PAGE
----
Protectionism and the deconstruction of globalization
The world is turning upside down. For most of my life the U.S. ag sector has been feeding the world. It has been the cutting edge of innovative, sustainability and productivity for food production that the rest of the world envied. Granted, we have some unusually exceptional resources and natural logistics in the heartland that has given us the competitive advantage as the bread-basket of the world. We have been told that 95% of the world’s population lives outside the U.S.
Global economic growth in the past century has turned literally hundreds of millions of peasants into consumers. The first thing that they spend their income on is calories and better food. They have become “our” customers. Globalization opened borders and reduced trade barriers lowering the cost of food worldwide which fueled improving GDP which created wealth which again circled back to improved diets and higher demand for food.
The U.S. ag sector benefited from globalization. Was it perfect?…of course not. Many countries retained a system of food protectionism that they categorized as national security. The trend of globalization ran into a wall at the WTO as India and others blocked an advancing round of trade liberalization. China retained plenty of trade barriers all the while becoming our largest customer. The EU became a non-GMO anti-biotech island of stubborn ignorance as they maintain closed ag markets while they benefited from trade in other economic sectors. This was German trade hypocrisy. The WTO, which was created to mediate trade disputes, had a mixed track record. It could alleviate small trade disputes if the litigants were very patient. It lacked efficiency and depth but offered a vehicle to start the process. It was better than nothing. How much better? We will be able to judge that after it is gone. The WTO has an important role to fill.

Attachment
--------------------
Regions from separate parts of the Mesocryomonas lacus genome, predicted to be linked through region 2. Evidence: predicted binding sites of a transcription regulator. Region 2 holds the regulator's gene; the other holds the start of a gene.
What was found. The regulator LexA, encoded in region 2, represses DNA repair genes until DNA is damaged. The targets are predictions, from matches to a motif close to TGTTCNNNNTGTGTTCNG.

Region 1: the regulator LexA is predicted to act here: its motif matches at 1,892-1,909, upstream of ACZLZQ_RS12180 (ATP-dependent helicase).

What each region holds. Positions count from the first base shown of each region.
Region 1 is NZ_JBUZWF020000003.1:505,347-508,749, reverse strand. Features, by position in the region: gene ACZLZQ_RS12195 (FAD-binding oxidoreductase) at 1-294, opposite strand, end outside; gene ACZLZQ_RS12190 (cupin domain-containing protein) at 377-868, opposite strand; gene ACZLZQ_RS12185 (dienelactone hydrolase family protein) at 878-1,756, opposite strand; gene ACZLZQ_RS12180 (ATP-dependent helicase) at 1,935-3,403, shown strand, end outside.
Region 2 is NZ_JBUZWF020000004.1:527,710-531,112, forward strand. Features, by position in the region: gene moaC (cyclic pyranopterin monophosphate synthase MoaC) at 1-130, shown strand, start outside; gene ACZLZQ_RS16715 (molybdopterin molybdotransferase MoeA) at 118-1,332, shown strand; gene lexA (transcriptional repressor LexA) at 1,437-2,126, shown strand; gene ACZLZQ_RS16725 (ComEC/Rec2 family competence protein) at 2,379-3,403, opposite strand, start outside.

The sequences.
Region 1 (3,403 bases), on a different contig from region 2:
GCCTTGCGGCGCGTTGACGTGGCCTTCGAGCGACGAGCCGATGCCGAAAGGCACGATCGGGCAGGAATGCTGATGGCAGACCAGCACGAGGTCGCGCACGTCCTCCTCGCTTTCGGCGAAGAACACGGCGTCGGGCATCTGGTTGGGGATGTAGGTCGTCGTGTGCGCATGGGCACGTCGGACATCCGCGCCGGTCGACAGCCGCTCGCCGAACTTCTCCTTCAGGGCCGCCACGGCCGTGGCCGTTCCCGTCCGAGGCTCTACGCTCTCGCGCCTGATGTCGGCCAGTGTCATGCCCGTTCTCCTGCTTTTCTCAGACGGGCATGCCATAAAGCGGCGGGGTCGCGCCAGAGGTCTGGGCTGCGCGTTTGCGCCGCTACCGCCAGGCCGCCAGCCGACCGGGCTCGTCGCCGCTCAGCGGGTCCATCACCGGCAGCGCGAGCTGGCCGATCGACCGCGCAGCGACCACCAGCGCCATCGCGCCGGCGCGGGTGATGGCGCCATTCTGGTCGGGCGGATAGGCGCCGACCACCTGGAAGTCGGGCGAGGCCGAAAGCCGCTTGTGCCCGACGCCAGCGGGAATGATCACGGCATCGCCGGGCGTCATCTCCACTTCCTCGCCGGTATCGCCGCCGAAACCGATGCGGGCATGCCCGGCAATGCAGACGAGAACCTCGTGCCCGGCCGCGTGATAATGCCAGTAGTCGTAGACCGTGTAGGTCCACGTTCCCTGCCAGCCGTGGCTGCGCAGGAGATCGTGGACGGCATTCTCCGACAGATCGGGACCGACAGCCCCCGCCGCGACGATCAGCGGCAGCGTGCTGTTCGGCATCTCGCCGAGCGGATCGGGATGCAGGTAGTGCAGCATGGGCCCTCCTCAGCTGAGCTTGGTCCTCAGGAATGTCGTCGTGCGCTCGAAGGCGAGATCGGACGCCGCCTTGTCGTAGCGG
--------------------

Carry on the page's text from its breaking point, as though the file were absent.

Donald J. Trump (DJT) came into office with a huge chip on his shoulder relative to his perception of the global economy and the U.S. role in it.
He has an exceedingly negative view of trade and its impact on the U.S. economy. He put together a team of trade negotiators that went to work upending the world trade order looking to rebalance it more in our favor. I think that USTR Robert Lighthizer may be the most effective member of the administration that there is, although there is not much competition for that honor. Lighthizer had to turn trade ideology into substance were the rubber met the road. It is one thing to talk about trade policy and another to execute it. Lighthizer remarkably operated in many places at once.